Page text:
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We know buying an engagement ring can be very stressful. Make sure you do your research before you hit the stores!

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Diamond Grading Reports

victorian diamond jewelryVery often, diamond grading reports are referred to as “certs”, as in a diamond certificate. From a legal standpoint they really aren’t a certificate, a certificate is an official document affirming some fact.

For example, a birth certificate or death certificate testifies to basic facts regarding a person’s birth or death. A diamond grading report can only be produced on an unmounted diamond, meaning that it is not in its setting (ring, earring, pendant, etc.).

The diamond grading reports from the labs have disclaimers stating that it is only their opinion of the grades and that they are not to be held legally responsible for any damages.

A proper diamond grading report also does not have any pricing information, such as a retail price of the diamond.

Just as a diamond grading report is not a certificate it is also not an appraisal

An appraisal puts a value on something and the value can vary according to what type of value you need…. for example an appraisal for insurance replacement purposes is different than an appraisal for cash value to settle an estate. An appraisal is a separate document issued by someone other than a gem lab.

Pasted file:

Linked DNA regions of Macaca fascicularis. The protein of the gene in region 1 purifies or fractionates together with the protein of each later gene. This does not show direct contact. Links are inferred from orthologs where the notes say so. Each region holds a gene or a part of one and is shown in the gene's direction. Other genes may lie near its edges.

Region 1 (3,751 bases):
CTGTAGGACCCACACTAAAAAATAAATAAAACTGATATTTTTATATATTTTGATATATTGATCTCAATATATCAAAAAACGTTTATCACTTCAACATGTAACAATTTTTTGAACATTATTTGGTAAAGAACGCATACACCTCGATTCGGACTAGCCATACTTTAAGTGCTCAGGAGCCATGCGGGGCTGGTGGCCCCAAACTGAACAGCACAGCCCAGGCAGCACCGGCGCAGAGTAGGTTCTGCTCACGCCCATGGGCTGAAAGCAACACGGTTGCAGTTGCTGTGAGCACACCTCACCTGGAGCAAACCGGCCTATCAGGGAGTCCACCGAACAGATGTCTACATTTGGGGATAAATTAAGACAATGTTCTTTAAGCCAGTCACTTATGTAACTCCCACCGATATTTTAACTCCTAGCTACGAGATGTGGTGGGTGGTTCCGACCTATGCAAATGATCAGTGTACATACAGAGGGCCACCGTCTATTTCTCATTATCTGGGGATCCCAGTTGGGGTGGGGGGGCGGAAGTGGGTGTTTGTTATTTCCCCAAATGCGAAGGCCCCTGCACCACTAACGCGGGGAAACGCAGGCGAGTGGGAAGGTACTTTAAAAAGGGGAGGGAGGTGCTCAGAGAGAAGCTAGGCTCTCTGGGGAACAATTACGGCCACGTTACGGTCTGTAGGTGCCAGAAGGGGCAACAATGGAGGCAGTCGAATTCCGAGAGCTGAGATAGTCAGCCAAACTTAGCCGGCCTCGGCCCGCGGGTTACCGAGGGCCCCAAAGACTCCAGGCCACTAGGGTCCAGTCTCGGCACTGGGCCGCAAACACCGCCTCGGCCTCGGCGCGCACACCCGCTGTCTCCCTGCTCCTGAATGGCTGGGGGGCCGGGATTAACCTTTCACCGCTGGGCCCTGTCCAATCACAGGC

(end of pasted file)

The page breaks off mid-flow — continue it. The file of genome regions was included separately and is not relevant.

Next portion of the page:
So if someone tries to sell you a GIA graded diamond (for example a 0.70ct. F SI1) for $3,000 but according to the seller the “market value” of the diamond is really $4,000 and they will give you their in-house appraisal with that $4,000 value stated on it…. you will know it doesn’t sound right for a couple of reasons-

>If you had followed the information about the fallacy of cheap diamonds, you would know that the diamond has a actual market value of $3,000, or less, because you did your homework! You would be an informed consumer!

>If you purchase a replacement insurance policy on the diamond and submit that appraisal, the insurance company will charge you a premium based on the appraisal’s stated value of $4,000…. if you have a loss of that diamond, the insurance company will replace the diamond according the stated qualities on the diamond grading report. The replacement diamond will cost them a lot less than the $4,000 insured value.

You will have paid a higher premium based on the appraisal from the jeweler. This was the person who was giving you that “great deal”!

A diamond grading report does have a price that needs to be paid (eventually by you) to a lab for producing the diamond grading report, along with shipping and handling, etc., etc.

Many diamonds smaller than a 0.30ct diamond usually do not have diamond grading reports. With a smaller diamond that will retail in the $400 to $700 range… a $75 to $85 fee to have a diamond sent into a gem lab does become a high price to factor into the price of that diamond.

There are security features on most diamond grading reports…. holograms, watermarks, micro-printing, laminating the report are the most common.

The labs do have websites and you can enter the report number into the website and they will give you information pertaining to that report. There have been some counterfeit reports that do pop up occasionally. Usually if someone is offering a diamond with a GIA or AGS report at an unbelievable price…. it might be unbelievable for a reason! It comes back to that trust thing again. Don’t put total trust in a piece of paper. You should try to know who you are buying a diamond from.

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